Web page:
USB device Charging de-mystified

Warning : Super technical, geeky post ahead!

I was watching Episode 52 of Systm, and Patrick was trying to hack/mod an iPod/iPhone connector to allow it to charge using various sources other than the USB port of your computer. He also wanted to get the line out audio from the connector to connect to any Audio System.

Aside : Systm has just revived into the awesome show it started as. Patrick did one on distillation, two on iPod/iPhone hacking/modding and possibly more coming up. Do watch it if you are interested in this type of stuff.

So, Patrick was able to power up and charge the iPod (a 5th Gen iPod, I believe) by connecting just the VDC and GND pins of the connector to a 5V supply (possibly a VCC pin on a USB cable) and GND respectively, the same did not work on the iPhone. Why?


For this we need to look at USB’s electrical specs, especially the power sinking and supplying parts.

There are 3 classes of USB hosts and 3 classes of USB devices/functions defined in the specs. Hosts are devices like PCs, USB hubs, etc, which can connect to multiple devices and act as the “Master” in most transactions. Devices are “Slaves” in a USB connection. All cameras, phones, thumb drives, etc are considered as devices.

The power source and sink requirements of different device classes can be simplified with the introduction of the concept of a unit load. A unit load is defined to be 100 mA. A device may be either low-power at one unit load (100mA) or high-power, consuming up to five unit loads (500mA). All devices default to low-power. The transition to high-power is under software control. It is the responsibility of software to ensure adequate power is available before allowing devices to consume high-power.

So the 3 USB Host Classes are..

Root port hubs: These are directly attached to the USB Host Controller. Systems that obtain operating power externally, either AC or DC, must supply at least five unit loads to each port

Bus-powered hubs: Draw all of their power for any internal functions and downstream facing ports from VBUS on the hub’s upstream facing port. Bus-powered hubs may only draw up to one unit load upon power-up and five unit loads after configuration.

Self-powered hubs: Power for the internal functions and downstream facing ports does not come from VBUS. However, the USB interface of the hub may draw up to one unit load from VBUS on its upstream facing port to allow the interface to function when the remainder of the hub is powered down.

And the 3 USB Device Classes are..

Low-power bus-powered functions: All power to these devices comes from VBUS. They may draw no more than one unit load at any time.

High-power bus-powered functions: All power to these devices comes from VBUS. They must draw no more than one unit load upon power-up and may draw up to five unit loads after being configured.

Self-powered functions: May draw up to one unit load from VBUS to allow the USB interface to function when the remainder of the function is powered down. All other power comes from an external (to the USB) source.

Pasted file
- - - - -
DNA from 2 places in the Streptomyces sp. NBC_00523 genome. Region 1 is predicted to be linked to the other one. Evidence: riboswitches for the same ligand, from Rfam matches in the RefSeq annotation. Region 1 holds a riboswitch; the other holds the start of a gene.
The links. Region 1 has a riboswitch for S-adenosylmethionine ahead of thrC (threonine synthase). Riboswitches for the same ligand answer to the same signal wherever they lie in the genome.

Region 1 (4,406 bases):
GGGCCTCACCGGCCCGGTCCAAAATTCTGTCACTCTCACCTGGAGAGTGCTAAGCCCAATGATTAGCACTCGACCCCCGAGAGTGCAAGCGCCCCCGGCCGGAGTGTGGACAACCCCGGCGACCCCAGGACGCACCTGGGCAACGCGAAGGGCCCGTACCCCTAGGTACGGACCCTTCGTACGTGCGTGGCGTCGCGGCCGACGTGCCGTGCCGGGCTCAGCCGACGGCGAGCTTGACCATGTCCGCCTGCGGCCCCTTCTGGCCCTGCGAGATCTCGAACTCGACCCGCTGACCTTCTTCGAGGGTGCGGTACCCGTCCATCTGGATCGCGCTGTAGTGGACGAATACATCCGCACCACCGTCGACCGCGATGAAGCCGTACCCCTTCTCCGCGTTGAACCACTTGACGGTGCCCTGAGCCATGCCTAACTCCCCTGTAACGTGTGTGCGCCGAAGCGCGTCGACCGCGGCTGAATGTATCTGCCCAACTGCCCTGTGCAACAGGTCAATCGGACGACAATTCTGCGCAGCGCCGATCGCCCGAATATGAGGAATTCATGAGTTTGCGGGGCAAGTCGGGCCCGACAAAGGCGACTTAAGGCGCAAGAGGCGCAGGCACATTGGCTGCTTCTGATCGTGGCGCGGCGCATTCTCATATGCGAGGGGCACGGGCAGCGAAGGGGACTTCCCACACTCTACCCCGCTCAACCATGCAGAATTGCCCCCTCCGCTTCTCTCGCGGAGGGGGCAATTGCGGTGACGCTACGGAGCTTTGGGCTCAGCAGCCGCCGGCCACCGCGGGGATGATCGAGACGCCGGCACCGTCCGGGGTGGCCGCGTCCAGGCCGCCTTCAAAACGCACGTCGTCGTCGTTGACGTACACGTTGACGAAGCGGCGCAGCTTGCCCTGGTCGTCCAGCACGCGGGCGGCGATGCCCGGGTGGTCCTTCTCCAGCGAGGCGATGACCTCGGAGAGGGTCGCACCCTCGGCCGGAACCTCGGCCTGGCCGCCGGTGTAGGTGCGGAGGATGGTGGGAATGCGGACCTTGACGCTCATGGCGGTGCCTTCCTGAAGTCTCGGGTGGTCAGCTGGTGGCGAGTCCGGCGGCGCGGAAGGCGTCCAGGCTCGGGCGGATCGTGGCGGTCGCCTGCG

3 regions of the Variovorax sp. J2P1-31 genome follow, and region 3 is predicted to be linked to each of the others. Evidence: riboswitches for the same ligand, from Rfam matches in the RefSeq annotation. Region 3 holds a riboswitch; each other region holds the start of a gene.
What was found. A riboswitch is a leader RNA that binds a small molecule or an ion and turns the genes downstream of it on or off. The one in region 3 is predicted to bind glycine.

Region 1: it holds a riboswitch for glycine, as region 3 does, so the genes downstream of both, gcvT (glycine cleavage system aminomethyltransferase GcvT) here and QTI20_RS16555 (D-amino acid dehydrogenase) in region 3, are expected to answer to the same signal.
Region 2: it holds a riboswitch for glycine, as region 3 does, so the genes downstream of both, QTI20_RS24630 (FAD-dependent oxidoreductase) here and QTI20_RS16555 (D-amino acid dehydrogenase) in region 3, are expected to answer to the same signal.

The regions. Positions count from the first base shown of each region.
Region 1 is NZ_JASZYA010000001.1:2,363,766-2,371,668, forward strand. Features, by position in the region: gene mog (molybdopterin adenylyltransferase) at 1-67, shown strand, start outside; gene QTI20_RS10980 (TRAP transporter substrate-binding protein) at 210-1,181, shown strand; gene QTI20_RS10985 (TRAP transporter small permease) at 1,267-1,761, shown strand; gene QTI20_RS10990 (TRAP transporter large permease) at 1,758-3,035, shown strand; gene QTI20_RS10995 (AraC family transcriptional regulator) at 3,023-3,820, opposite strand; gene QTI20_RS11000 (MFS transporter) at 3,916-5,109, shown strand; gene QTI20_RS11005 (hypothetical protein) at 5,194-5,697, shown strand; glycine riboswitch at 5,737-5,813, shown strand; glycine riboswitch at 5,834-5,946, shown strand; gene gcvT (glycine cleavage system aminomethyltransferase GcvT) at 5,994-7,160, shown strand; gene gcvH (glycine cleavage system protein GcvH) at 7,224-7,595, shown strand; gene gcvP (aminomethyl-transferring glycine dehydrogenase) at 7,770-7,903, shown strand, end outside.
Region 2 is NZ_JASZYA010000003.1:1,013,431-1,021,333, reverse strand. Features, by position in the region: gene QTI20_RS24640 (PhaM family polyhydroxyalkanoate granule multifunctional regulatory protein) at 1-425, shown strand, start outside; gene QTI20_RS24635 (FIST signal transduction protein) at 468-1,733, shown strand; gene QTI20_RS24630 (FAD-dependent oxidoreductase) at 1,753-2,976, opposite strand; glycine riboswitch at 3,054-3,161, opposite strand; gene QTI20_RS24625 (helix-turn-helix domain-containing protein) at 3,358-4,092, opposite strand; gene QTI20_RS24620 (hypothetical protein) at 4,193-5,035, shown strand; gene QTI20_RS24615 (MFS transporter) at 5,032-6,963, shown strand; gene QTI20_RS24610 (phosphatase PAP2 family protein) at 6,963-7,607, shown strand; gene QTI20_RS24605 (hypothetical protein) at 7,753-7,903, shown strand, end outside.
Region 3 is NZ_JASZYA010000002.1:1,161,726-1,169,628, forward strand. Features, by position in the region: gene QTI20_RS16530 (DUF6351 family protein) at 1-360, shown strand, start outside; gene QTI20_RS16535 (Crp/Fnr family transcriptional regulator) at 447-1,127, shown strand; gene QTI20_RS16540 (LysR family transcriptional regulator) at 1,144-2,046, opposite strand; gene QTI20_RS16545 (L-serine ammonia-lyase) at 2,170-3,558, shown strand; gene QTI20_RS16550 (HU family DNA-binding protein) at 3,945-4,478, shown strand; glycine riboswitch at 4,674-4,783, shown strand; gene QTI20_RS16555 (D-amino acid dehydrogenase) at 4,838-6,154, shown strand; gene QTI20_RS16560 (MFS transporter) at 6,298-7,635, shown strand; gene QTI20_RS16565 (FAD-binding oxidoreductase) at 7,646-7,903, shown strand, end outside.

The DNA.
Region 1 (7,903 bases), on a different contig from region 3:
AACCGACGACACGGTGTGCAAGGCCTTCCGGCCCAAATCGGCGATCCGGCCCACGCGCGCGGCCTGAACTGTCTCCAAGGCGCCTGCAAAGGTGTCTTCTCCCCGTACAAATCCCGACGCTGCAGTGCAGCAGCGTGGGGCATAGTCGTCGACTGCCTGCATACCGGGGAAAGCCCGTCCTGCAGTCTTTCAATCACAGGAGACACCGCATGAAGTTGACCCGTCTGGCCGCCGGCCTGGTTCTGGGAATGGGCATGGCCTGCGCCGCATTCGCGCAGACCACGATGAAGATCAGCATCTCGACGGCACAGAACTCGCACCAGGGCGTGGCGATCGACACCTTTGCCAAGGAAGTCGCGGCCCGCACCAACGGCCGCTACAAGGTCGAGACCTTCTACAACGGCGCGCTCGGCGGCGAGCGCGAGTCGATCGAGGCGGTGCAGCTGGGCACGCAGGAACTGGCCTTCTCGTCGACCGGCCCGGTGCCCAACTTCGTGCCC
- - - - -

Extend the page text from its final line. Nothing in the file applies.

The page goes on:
So basically, there are hosts that can supply up to 500mA and devices which can sync up to 500mA. However, all hosts and devices will default to supplying and sinking (respectively) 100mA. And to switch to the high power mode, the device software (USB Stack) has to request the host to start providing 500mA. This request has to be done through the Default Configuration Pipe of the connection, using “SetConfiguration” USB Device Request. In this configuration, the value of maximum current, in mA, can be set. However, these requests go over the D+ and D- USB pins, since all data goes over those pins. And so, these pins have to be connected to allow the Device to request 500mA.

Now that explains why many times our devices just can’t charge over those USB Wall-Chargers, because they request and expect 500mA charging configuration, but since the USB Wall-Chargers are not “hosts”, and don’t have any micro-Controller or any USB Stack running, they cannot reply to these requests. For that matter, most of them, just like Patrick’s charger, don’t even have D+ and D- pins at all. And since the device can’t get 500mA, it can decide it can’t charge and stops.

So now, finally the question is, why can an iPod charge on 100mA (I have tried it using a USB Wall-Charger, it works), but the iPhone can’t.

The answer is simple, iPhone has a GSM radio for the cellular telecommunications. And GSM radios draw huge amounts of currents when they broadcast the data in bursts. So during these bursts, they may sink in the range of 70mA. So if you have a flat battery, and a charger providing only 100mA, and a radio sinking 70mA, only ~30mA is left for the other components including the touch screen and the backlight. Running on low current might cause many issues, especially on displays and touch sensors. So Apple must have decided to only charge the iPhone, (and in the case of low battery, allow it to boot-up), if 500mA configuration has been successful.

There you go, some interworking of USB and Charging on devices. Drop me an email, or comment on this post, if you have any questions or queries about these things, and I will try my best to answer them.